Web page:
Before going public with complaints about the quality of care at St. Mary's Hospital in the southern Illinois town of Centralia, Mark Murfin, M.D., thought hard about the backlash that could jeopardize his career.
"This is my home, and my wife basically told me if you run from this problem and don't try to fix it, then you're part of the problem," Dr. Murfin said.
Dr. Murfin and another surgeon, Bruce Frank, M.D., have raised questions about St. Mary's in news media interviews as well as in dozens of talks to service clubs. Now, the hospital wants to kick them off its staff, a possible death sentence for their practices.
Recently, more than 300 supporters showed up at the hospital holding signs saying, "Save Our Doctors."
Administrators at the 276-bed hospital deny the physicians' allegations of spotty quality, countering that St. Mary's has approval from the Joint Commission on Accreditation of Healthcare Organizations, the major independent hospital review board.
St. Mary's spends thousands of hours a year reviewing quality, said Stanley Korducki, a hospital vice president.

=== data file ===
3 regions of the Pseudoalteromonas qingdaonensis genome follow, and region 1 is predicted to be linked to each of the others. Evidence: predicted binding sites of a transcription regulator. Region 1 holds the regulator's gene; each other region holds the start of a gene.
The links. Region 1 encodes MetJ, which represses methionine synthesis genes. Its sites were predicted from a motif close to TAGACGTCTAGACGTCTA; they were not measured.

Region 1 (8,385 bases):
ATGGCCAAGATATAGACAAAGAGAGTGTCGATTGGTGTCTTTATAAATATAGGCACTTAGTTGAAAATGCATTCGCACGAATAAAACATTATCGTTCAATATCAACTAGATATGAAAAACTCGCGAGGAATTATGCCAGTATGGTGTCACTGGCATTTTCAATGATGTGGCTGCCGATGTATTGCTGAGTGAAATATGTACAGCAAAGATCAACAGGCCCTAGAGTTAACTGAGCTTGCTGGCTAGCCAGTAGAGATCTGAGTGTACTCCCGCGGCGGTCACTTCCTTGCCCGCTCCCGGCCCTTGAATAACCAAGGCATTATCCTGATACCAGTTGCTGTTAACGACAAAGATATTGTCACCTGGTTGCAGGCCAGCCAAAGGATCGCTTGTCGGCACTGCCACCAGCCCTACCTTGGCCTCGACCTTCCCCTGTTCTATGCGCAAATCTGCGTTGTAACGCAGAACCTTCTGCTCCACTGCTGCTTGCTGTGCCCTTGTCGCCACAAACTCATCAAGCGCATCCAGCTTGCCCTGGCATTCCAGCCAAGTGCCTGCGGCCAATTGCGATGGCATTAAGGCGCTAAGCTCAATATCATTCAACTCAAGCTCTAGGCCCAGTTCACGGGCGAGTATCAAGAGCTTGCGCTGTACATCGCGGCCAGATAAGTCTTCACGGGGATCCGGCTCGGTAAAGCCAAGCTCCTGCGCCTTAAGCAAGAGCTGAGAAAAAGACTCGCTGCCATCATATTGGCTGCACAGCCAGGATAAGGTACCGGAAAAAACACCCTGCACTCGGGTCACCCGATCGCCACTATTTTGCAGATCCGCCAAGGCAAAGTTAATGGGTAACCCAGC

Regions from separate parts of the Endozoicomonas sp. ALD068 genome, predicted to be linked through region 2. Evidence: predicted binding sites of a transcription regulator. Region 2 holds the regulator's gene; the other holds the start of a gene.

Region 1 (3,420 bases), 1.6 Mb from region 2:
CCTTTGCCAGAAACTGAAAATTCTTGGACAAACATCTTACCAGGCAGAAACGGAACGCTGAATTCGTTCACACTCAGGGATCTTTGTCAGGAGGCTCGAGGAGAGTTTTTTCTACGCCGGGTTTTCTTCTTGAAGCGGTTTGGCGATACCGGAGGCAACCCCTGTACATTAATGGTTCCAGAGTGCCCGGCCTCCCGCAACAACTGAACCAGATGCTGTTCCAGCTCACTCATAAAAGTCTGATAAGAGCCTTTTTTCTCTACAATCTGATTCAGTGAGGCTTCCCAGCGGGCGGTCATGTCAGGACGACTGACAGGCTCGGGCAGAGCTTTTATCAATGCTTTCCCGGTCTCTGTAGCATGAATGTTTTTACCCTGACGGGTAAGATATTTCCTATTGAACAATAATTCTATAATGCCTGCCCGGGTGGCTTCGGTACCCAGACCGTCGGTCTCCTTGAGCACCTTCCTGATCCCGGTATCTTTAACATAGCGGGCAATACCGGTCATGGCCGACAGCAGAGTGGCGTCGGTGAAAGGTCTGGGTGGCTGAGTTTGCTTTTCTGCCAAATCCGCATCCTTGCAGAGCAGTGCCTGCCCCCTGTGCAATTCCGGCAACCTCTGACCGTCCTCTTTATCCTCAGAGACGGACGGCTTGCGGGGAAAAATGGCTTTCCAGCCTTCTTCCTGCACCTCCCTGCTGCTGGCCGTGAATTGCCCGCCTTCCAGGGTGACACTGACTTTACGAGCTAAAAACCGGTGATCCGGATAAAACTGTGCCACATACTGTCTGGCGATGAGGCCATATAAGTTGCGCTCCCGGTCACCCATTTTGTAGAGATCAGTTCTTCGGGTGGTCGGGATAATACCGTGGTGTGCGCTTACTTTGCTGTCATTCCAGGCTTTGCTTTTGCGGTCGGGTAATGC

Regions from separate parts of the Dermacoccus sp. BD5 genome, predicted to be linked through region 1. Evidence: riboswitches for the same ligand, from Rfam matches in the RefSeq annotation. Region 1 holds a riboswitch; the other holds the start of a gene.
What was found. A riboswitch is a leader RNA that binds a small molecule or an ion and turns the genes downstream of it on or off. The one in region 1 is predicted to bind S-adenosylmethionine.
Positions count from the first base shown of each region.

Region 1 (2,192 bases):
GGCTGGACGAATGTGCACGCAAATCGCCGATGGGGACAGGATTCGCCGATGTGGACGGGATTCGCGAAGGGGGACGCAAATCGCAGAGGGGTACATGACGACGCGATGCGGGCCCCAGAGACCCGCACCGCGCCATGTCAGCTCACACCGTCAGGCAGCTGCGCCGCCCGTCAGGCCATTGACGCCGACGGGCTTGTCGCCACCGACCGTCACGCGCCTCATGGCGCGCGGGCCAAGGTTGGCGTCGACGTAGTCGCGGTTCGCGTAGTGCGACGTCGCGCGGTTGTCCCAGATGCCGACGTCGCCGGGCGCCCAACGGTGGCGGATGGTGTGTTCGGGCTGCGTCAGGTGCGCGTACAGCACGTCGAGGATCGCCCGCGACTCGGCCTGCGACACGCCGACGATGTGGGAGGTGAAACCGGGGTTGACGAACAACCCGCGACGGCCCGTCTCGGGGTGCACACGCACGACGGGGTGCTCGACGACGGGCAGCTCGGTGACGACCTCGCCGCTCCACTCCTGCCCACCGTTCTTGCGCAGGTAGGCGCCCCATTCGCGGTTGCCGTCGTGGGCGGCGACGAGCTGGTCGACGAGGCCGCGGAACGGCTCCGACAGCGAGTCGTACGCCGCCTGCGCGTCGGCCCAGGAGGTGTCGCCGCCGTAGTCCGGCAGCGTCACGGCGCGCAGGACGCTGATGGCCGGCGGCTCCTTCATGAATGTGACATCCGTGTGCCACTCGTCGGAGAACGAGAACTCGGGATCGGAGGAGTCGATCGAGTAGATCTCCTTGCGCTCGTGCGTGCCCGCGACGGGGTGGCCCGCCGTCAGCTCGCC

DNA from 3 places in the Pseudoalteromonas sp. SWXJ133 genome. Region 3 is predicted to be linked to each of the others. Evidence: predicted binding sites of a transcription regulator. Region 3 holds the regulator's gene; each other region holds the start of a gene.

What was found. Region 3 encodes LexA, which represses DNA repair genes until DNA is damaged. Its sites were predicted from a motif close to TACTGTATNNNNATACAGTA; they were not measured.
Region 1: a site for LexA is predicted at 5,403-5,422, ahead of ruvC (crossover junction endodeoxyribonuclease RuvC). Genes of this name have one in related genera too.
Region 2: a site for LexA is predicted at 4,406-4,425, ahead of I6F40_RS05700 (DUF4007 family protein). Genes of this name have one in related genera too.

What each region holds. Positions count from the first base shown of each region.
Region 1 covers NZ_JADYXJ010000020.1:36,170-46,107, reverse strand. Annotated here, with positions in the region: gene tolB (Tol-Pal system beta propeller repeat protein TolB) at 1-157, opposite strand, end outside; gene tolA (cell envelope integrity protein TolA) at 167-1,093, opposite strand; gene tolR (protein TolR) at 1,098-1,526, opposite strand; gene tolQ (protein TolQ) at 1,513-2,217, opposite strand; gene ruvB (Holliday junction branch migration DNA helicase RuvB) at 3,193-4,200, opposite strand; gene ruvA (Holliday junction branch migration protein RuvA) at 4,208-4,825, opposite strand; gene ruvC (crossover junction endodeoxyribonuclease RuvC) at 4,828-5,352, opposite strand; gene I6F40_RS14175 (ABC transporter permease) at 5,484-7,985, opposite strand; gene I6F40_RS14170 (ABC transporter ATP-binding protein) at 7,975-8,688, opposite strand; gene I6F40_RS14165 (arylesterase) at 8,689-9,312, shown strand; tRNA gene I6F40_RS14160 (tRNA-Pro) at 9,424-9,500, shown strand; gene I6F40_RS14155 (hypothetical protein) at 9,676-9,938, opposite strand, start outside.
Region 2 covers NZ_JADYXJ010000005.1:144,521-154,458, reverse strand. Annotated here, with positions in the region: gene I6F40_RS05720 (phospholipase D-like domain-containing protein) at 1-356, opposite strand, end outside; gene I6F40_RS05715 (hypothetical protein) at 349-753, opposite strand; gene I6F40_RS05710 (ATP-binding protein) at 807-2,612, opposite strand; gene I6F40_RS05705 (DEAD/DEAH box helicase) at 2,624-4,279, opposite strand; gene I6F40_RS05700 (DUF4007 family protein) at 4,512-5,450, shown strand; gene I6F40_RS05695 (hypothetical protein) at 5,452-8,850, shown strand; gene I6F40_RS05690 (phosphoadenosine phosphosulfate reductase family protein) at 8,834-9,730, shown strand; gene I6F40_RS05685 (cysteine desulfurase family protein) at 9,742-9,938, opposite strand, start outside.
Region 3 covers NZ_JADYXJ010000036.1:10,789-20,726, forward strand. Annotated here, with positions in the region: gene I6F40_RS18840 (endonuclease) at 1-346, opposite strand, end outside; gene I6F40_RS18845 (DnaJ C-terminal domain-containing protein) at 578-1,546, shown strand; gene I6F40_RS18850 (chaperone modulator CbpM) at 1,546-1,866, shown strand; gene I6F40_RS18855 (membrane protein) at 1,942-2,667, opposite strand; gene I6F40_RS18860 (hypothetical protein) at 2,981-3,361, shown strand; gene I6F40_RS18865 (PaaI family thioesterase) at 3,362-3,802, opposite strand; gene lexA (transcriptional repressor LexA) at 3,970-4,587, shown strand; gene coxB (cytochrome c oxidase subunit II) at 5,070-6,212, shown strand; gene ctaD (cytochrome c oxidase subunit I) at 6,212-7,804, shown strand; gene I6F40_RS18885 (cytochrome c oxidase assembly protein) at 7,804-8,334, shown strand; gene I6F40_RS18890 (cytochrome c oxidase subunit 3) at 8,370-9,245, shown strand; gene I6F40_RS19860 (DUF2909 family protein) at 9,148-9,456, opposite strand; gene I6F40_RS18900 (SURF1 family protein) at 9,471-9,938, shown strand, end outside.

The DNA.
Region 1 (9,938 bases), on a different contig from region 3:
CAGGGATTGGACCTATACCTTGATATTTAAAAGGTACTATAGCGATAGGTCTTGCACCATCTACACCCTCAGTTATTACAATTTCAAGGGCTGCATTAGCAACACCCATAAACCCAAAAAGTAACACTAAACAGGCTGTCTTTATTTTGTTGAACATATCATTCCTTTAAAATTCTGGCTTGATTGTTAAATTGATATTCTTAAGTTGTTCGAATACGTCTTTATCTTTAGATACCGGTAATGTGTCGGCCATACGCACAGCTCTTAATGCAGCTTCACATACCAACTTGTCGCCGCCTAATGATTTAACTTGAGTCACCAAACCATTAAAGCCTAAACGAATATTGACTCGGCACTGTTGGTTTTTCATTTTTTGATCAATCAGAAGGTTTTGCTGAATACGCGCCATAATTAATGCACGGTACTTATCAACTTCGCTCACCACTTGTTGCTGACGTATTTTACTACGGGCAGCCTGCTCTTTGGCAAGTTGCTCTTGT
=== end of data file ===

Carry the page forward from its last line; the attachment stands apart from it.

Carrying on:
Dr. Murfin said Medicare patients at St. Mary's are hospitalized 200% longer than the national average and some are admitted unnecessarily.
The hospital also doesn't have enough nurses and other staff members to tend to all patients' needs, the physicians say. Dr. Frank also said that tests were delayed and that patients waited too long for medicines or assistance.
In May, St. Mary's credentials committee voted to cut them off from the hospital for disruptive behavior. The physicians have appealed, but it could take months for a final ruling.
Meanwhile, Drs. Murfin and Frank say the full force of Centralia's second-largest employer is coming to bear on them. The two physicians say many hospital physicians have stopped referring patients to them.
However, the physicians have some support among colleagues.
Charles Fischer, M.D., said he also failed to get the hospital to improve patient care. In 1988, he founded Centralia's only outpatient surgical center-across the street from the hospital.
"These are two good, righteous men who are willing to sacrifice their careers," he said.